We are committed to making a Penn education accessible and affordable for all students, regardless of your financial circumstances. So, how do we do it?
First, Penn is a need-blind institution for students that are citizens or permanent residents of the United States, Canada, and Mexico.* That means that we don’t consider your financial need when we make decisions about your admission. If you’re admitted to Penn, we’ll cover your need—it’s as easy as that.
Second, your financial aid package is entirely grant-based, which means that it’s made up of scholarships and work-study funds that you don’t have to pay back.
To learn more, check out the details below or refer to the Student Registration and Financial Services website directly.
*Penn is need-aware for international students—see below for more information.
Penn commits to meeting full demonstrated need for four years or eight semesters for all admitted students. If your family’s financial circumstances remain the same, financial aid remains similar; if circumstances change during the year (such as a parent losing a job or a sibling entering or leaving college), your financial aid package may be adjusted. Students must reapply for financial aid each academic year.
Financial aid at Penn is awarded on the basis of financial need, which is the difference between Penn’s cost of attendance and the amount your family is expected to pay (your expected family contribution). Penn’s cost of attendance includes both direct costs that appear on your student bill such as tuition, fees, housing, and dining, and indirect costs that are not billed by Penn, such as books and supplies, transportation, and an allowance for personal expenses.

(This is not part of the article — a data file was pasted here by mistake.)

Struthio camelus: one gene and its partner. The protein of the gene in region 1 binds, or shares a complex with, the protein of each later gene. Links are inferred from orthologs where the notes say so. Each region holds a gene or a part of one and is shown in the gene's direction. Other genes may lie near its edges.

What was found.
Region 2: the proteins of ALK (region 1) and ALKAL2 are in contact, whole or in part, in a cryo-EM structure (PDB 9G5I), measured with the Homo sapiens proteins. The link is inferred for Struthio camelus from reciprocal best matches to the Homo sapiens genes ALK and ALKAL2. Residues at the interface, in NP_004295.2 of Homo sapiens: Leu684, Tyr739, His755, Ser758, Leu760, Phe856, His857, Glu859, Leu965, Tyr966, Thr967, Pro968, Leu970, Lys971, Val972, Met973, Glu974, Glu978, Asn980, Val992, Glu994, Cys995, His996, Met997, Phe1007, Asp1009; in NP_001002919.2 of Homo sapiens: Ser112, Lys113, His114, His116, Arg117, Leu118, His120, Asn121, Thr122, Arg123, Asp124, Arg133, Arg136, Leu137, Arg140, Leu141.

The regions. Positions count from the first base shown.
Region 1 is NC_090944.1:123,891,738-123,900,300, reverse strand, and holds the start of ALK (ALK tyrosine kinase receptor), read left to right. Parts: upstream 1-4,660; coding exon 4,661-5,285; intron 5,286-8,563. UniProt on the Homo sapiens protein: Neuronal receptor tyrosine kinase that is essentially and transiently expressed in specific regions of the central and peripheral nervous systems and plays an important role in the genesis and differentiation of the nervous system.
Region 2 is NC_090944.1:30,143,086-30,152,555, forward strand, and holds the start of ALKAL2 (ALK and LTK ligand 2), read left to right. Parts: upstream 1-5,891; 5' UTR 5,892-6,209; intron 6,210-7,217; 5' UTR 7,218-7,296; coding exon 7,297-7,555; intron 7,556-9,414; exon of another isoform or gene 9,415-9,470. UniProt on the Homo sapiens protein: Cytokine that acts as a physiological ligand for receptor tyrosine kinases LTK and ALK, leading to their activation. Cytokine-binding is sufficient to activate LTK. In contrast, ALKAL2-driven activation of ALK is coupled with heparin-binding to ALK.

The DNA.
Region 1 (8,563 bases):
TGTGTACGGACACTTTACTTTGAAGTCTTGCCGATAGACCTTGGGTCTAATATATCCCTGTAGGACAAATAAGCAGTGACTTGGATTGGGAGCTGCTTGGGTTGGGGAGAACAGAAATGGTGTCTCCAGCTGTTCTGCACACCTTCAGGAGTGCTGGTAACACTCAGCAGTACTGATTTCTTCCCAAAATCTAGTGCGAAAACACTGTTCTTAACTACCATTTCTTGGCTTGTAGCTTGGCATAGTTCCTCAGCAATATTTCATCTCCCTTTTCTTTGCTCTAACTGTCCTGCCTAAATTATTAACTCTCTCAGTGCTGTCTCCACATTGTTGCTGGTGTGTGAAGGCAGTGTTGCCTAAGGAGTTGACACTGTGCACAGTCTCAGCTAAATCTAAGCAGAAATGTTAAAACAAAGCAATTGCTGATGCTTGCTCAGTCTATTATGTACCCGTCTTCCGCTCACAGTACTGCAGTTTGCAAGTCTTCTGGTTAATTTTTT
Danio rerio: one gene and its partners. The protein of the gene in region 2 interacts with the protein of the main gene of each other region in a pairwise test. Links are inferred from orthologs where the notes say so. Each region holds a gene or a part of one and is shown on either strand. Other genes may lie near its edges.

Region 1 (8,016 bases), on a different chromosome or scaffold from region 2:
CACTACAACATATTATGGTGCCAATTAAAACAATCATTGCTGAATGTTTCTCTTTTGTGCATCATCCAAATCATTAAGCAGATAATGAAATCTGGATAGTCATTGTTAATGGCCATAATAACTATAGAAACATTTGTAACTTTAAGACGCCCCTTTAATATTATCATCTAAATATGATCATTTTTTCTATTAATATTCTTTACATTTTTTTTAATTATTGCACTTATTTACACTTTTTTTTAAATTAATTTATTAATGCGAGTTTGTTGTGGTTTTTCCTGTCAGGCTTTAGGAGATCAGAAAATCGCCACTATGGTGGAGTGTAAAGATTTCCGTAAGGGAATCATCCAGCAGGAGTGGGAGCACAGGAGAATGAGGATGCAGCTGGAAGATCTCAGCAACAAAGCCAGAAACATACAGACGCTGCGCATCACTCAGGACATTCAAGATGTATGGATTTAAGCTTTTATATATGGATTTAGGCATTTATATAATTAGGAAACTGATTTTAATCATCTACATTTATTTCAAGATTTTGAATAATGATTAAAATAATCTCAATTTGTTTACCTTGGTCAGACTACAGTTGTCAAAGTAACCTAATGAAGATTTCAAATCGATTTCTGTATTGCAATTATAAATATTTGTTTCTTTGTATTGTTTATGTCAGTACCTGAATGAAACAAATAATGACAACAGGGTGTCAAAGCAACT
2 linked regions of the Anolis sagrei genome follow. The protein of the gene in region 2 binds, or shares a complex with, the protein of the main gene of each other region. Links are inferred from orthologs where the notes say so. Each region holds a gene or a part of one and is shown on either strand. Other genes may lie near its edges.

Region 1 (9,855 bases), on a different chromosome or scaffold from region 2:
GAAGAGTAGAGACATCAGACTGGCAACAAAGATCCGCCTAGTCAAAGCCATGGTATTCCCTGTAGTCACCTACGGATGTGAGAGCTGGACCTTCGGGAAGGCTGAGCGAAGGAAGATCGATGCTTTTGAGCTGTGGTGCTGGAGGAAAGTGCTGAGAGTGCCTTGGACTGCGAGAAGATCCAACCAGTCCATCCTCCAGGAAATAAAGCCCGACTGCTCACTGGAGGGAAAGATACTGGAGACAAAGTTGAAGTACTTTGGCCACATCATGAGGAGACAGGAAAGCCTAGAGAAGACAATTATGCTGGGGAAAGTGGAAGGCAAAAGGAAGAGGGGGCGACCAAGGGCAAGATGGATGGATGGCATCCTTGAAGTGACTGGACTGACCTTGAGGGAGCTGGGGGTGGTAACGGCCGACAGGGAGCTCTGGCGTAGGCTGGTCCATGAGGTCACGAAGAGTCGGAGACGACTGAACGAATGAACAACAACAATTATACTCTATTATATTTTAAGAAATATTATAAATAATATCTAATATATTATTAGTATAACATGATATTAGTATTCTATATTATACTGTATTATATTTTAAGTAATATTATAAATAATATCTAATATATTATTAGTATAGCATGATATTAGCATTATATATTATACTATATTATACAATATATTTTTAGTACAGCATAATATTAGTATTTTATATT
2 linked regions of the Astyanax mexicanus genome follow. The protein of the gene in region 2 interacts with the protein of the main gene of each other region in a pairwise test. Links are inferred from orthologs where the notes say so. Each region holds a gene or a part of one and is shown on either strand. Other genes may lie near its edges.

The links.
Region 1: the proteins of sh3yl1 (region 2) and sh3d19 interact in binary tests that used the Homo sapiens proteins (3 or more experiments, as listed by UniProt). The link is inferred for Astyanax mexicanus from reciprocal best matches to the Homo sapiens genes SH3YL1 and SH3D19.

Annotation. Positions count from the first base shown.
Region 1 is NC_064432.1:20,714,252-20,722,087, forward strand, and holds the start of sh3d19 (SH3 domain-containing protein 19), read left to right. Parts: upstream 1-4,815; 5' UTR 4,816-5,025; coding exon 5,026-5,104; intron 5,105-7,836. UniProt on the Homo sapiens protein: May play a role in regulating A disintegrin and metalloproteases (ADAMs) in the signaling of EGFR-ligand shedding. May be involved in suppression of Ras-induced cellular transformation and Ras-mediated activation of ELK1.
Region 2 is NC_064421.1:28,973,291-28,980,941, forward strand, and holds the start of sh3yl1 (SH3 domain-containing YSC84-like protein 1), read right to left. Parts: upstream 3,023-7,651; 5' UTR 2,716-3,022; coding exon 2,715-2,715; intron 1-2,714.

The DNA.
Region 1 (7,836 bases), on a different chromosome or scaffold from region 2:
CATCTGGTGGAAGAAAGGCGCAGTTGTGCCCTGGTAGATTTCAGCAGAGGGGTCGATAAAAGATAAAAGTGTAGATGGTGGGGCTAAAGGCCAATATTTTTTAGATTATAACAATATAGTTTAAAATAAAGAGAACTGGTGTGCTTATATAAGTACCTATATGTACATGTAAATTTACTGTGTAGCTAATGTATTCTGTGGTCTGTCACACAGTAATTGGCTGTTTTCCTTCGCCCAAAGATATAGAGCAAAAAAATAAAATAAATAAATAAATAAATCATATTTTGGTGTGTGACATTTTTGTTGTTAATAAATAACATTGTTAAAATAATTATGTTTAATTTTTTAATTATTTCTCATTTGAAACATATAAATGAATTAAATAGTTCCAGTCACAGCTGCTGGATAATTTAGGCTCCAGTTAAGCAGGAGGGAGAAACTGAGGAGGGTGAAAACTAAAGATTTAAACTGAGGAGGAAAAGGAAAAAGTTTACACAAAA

Penn offers two options to help you and your family estimate your costs and potential financial aid funding.
This tool will provide you with a ballpark estimate of your net cost to attend Penn based on six simple questions. Note that this tool currently only works for students from the United States.
Net Price Calculator
If you have more time and access to more financial records, you can use the Penn Net Price Calculator, which we offer in partnership with the College Board. For the most accurate estimate, you will want to gather student and parent tax returns, earning statements, bank and investment statements, and records of any untaxed income before beginning.
Penn cannot provide a fully accurate assessment of your aid eligibility until you are admitted and formally apply through the financial aid process.
Financial aid for international applicants is a bit different. Penn is need-aware for international applicants, non-citizens, and non-permanent residents of the United States, Canada, and Mexico. This means a family’s ability to pay does factor into admissions decisions. International students who want to be considered for financial aid must apply for it at the same time they apply for admissions. Requests for financial aid after being admitted cannot be considered.
Each year, Penn commits millions of dollars in undergraduate aid funds to support international students. International students admitted as financial aid recipients will receive need-based aid that covers 100% of their demonstrated need, just like a student from the U.S. Because need does factor into international admissions decisions, candidates whose families have the financial means to afford education costs are encouraged not to apply for financial aid.
Financial Aid Application Process